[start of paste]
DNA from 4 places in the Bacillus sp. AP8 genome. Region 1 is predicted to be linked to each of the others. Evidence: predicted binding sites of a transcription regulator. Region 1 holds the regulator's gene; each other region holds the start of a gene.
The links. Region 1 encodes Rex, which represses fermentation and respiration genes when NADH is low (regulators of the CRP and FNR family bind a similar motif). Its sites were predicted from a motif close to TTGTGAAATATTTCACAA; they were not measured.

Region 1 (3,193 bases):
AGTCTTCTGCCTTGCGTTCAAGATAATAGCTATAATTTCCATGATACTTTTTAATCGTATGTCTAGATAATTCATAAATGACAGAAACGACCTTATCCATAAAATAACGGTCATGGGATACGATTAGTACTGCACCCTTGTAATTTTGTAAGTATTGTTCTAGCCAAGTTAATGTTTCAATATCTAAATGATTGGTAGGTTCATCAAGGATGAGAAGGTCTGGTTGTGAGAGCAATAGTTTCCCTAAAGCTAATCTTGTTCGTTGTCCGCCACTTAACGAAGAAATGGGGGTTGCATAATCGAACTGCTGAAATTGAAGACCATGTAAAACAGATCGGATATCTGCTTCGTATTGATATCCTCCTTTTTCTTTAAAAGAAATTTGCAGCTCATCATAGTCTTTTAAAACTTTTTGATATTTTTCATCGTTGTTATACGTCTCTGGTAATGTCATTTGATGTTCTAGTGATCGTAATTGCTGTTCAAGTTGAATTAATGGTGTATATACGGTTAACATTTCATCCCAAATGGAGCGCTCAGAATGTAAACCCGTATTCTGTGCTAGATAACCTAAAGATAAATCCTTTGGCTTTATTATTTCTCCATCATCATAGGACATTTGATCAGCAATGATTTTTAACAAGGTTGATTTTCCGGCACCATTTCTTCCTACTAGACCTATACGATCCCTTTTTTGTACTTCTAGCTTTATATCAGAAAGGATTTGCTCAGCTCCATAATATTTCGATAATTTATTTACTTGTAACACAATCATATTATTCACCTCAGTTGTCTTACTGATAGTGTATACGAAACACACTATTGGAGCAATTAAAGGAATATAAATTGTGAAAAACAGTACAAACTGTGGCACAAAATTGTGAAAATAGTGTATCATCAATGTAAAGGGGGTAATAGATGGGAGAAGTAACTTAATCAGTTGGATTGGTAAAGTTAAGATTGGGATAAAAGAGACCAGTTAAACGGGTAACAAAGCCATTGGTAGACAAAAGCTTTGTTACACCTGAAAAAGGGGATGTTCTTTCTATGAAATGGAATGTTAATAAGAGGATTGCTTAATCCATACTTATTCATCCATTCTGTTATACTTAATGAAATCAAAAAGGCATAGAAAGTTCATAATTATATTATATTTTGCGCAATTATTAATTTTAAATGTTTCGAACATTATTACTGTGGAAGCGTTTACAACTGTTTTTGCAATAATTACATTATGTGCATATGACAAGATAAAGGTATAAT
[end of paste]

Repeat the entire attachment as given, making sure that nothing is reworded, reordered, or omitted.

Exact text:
DNA from 4 places in the Bacillus sp. AP8 genome. Region 1 is predicted to be linked to each of the others. Evidence: predicted binding sites of a transcription regulator. Region 1 holds the regulator's gene; each other region holds the start of a gene.
The links. Region 1 encodes Rex, which represses fermentation and respiration genes when NADH is low (regulators of the CRP and FNR family bind a similar motif). Its sites were predicted from a motif close to TTGTGAAATATTTCACAA; they were not measured.

Region 1 (3,193 bases):
AGTCTTCTGCCTTGCGTTCAAGATAATAGCTATAATTTCCATGATACTTTTTAATCGTATGTCTAGATAATTCATAAATGACAGAAACGACCTTATCCATAAAATAACGGTCATGGGATACGATTAGTACTGCACCCTTGTAATTTTGTAAGTATTGTTCTAGCCAAGTTAATGTTTCAATATCTAAATGATTGGTAGGTTCATCAAGGATGAGAAGGTCTGGTTGTGAGAGCAATAGTTTCCCTAAAGCTAATCTTGTTCGTTGTCCGCCACTTAACGAAGAAATGGGGGTTGCATAATCGAACTGCTGAAATTGAAGACCATGTAAAACAGATCGGATATCTGCTTCGTATTGATATCCTCCTTTTTCTTTAAAAGAAATTTGCAGCTCATCATAGTCTTTTAAAACTTTTTGATATTTTTCATCGTTGTTATACGTCTCTGGTAATGTCATTTGATGTTCTAGTGATCGTAATTGCTGTTCAAGTTGAATTAATGGTGTATATACGGTTAACATTTCATCCCAAATGGAGCGCTCAGAATGTAAACCCGTATTCTGTGCTAGATAACCTAAAGATAAATCCTTTGGCTTTATTATTTCTCCATCATCATAGGACATTTGATCAGCAATGATTTTTAACAAGGTTGATTTTCCGGCACCATTTCTTCCTACTAGACCTATACGATCCCTTTTTTGTACTTCTAGCTTTATATCAGAAAGGATTTGCTCAGCTCCATAATATTTCGATAATTTATTTACTTGTAACACAATCATATTATTCACCTCAGTTGTCTTACTGATAGTGTATACGAAACACACTATTGGAGCAATTAAAGGAATATAAATTGTGAAAAACAGTACAAACTGTGGCACAAAATTGTGAAAATAGTGTATCATCAATGTAAAGGGGGTAATAGATGGGAGAAGTAACTTAATCAGTTGGATTGGTAAAGTTAAGATTGGGATAAAAGAGACCAGTTAAACGGGTAACAAAGCCATTGGTAGACAAAAGCTTTGTTACACCTGAAAAAGGGGATGTTCTTTCTATGAAATGGAATGTTAATAAGAGGATTGCTTAATCCATACTTATTCATCCATTCTGTTATACTTAATGAAATCAAAAAGGCATAGAAAGTTCATAATTATATTATATTTTGCGCAATTATTAATTTTAAATGTTTCGAACATTATTACTGTGGAAGCGTTTACAACTGTTTTTGCAATAATTACATTATGTGCATATGACAAGATAAAGGTATAAT